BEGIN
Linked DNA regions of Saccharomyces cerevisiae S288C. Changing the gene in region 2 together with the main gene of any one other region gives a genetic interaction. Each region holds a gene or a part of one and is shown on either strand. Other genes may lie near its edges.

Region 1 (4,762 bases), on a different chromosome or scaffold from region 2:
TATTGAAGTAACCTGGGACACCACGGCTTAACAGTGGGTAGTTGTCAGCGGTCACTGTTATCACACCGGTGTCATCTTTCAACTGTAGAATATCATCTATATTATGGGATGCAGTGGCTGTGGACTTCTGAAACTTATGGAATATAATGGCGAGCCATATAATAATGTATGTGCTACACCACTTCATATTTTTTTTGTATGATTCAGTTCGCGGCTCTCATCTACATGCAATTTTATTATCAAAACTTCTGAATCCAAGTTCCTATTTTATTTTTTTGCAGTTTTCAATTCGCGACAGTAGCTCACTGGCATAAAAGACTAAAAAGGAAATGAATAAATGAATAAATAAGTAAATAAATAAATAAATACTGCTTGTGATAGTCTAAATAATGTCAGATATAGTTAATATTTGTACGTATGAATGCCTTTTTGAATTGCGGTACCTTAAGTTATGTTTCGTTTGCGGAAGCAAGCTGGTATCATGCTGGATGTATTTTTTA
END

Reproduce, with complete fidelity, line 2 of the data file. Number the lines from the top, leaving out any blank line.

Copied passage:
Region 1 (4,762 bases), on a different chromosome or scaffold from region 2: